Love burns eternal in Yosemite
It was raging just miles from Yosemite National Park. The Detwiler Fire in Mariposa County blanketed the sky in gradients of ash and white smoke. Many postponed their trips to the park in response to the blaze, but we pushed straight forward into the haze to capture the wedding of a lifetime.
Three thousand feet above the Yosemite Valley floor, the smoke was impenetrable—the daylight reduced to a muted glow as if someone had just thrown a bed sheet over the sun. At some moments the breeze would stop just long enough for us to dust the ash from our camera equipment and clothes.
On any other day this would have been a fairly straightforward shoot. The sentient and beautiful icons of Yosemite make for legendary backdrops. The fire, however, left us with limited visibility and light dynamics that grew more complex as the sun neared the horizon.
We approached the shoot with two Sony A7Riis, both equipped with legendary lenses. One 85mm Zeiss Batis f1.8 and a Canon 85mm f1.2 brought the glass power, and the convenience of a Metabones adapter made shooting with the Canon glass effortless on the Sony A7Rii.
The shoot went like this: two photographers taking turns to shoot nearly the same angle, but at two different points of time, and in varying positions. Our goal was to use the sun’s position to our most optimal advantage. This landed one of us in a rock climbing harness rappelling from the 3,000ft adjacent cliff with the Batis 85mm, while the other shot with the Canon 85mm 1.2 from another adjusted vantage point. We got creative.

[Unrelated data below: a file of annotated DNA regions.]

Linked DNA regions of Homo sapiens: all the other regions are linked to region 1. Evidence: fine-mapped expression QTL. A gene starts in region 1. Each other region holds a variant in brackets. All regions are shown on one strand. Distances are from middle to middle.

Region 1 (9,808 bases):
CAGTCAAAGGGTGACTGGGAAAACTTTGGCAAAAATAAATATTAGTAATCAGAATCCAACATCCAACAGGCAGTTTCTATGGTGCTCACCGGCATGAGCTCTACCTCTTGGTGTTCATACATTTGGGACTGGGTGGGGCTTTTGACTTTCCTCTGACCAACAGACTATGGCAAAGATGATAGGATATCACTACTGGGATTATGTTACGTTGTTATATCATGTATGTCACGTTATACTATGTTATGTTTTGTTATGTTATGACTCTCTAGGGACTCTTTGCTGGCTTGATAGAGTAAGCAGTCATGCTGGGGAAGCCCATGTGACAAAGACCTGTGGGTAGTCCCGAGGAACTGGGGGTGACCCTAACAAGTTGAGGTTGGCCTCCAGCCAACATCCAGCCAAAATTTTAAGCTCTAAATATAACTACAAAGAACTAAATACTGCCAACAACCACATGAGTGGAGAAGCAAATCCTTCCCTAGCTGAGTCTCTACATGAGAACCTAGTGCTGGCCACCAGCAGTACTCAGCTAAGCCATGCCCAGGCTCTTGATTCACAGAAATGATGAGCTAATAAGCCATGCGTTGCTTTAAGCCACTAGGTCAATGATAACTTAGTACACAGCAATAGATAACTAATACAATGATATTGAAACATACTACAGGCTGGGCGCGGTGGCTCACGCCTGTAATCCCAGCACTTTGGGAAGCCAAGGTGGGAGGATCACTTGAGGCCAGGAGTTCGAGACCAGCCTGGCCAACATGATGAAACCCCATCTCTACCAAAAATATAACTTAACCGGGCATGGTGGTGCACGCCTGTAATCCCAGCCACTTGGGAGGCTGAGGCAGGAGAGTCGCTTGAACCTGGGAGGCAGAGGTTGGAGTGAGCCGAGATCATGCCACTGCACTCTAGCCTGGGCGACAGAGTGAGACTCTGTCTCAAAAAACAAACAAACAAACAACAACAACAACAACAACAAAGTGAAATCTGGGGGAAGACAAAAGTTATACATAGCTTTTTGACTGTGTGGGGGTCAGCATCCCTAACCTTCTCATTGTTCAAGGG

Even though we had both shot Canon for many years prior to Sony, we could not stop talking about the real advantage we had that evening with the Sony’s. The stats on the A7Rii stand alone and its dynamic range to shoot in those conditions was beyond impressive. The noticeable size and weight difference to their DSLR counterparts saved us when bulk would have deterred us from pulling a few more shots (i.e. while hanging off of a 3,000 foot cliff).
Furthermore, Sony cameras’ live view cuts down time and eliminates the guessing game. This is a huge plus when shooting with rapidly changing weather conditions and light dynamics. The shots were dialed, calculated, and what we saw is what we shot. Lastly, the ISO power of Sony yielded shots so clean that at points we joked that the A7Rii ISO 3200 had quality standards of ISO 600 in other cameras we have used. Because of this, we were able to push light even further with zero concern for quality. Days like that remind us why we love photography—and why we shoot Sony.